How to Go Zero-Waste in the Kitchen: 7 Simple but Effective Steps
Ready to transform your kitchen and go zero-waste? Here are 7 changes that I've made in my own kitchen that helped me eliminate the majority of the waste.
I wrote about how to reduce the food waste in an earlier blog post, so in today's post we will take it a step further and make our whole kitchen "waste-free".
Step 1: Replace paper towels with cloth towels
This happened to be the first change that I made going zero-waste in the kitchen. I read an article “Save Money in the Kitchen with Cloth” from WellnessMama. She explained that she was using hack towels instead of regular paper rolls. This got me curious since I’ve never heard of “huck towels” before.
As it turns out, hospitals use huck towels for cleaning surgical instruments. These towels are durable, super absorbent and lint free. They are usually dark blue in color. This camouflages the stains better than if they were white or any other lighter color.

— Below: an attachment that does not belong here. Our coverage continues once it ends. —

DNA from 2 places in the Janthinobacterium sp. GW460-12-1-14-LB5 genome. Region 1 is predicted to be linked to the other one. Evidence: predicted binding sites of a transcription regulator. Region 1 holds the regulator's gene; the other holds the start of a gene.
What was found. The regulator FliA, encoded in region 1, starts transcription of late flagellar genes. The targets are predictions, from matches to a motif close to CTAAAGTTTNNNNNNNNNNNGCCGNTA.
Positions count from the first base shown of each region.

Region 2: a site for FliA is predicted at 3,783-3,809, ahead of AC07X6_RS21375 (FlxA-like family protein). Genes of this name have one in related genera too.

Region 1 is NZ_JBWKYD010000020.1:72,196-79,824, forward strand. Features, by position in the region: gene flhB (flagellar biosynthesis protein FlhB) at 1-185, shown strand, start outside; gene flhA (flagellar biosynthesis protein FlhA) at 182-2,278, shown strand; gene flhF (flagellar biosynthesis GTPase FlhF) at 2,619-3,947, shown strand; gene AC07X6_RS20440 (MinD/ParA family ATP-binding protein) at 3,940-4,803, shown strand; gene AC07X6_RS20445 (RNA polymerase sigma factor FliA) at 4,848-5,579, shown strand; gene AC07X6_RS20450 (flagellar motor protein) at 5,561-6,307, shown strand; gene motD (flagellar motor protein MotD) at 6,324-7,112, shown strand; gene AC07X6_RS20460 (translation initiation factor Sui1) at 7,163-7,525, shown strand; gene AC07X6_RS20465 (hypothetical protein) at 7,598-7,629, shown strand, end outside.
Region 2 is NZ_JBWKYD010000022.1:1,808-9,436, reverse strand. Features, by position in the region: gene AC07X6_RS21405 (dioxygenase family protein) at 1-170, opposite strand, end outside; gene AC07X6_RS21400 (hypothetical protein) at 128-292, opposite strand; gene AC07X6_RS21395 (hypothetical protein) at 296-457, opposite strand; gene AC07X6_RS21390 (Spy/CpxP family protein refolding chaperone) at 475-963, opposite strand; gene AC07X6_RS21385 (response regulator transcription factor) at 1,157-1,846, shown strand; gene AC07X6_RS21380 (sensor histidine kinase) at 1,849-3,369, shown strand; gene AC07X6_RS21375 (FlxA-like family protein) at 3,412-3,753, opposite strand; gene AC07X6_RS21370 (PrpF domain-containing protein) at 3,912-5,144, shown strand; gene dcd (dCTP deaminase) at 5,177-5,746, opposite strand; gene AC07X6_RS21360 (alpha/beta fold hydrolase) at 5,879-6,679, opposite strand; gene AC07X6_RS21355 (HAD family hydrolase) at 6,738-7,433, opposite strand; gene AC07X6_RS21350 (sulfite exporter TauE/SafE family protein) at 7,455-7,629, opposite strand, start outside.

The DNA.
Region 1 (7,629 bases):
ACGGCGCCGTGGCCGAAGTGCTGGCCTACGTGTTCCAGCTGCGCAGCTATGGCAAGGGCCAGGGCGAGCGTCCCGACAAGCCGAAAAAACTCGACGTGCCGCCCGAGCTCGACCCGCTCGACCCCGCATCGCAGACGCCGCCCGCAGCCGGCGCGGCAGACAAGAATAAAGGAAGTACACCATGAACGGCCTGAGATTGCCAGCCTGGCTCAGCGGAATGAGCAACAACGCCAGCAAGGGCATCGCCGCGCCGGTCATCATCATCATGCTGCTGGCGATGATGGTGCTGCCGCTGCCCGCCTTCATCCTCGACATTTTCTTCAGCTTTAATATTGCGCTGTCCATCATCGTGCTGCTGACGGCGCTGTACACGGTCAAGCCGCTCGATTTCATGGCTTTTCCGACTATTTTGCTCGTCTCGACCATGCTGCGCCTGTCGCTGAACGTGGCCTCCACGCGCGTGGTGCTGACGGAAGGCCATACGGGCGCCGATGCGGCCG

In the beginning, I didn’t know how many towels I would need to keep a steady supply for our household. I didn’t want to risk to run out of towels. So I went to Amazon and bought 100 towels.
Having a big stash of towels keeps the pressure away from having to wash them often, or risking running out of them.
It also helped me to convince the rest of my family to switch. I told them that they could use the cloth towels in the exact same way as they would use a paper version. They could use it once and throw it in the wash. This made the transition easier.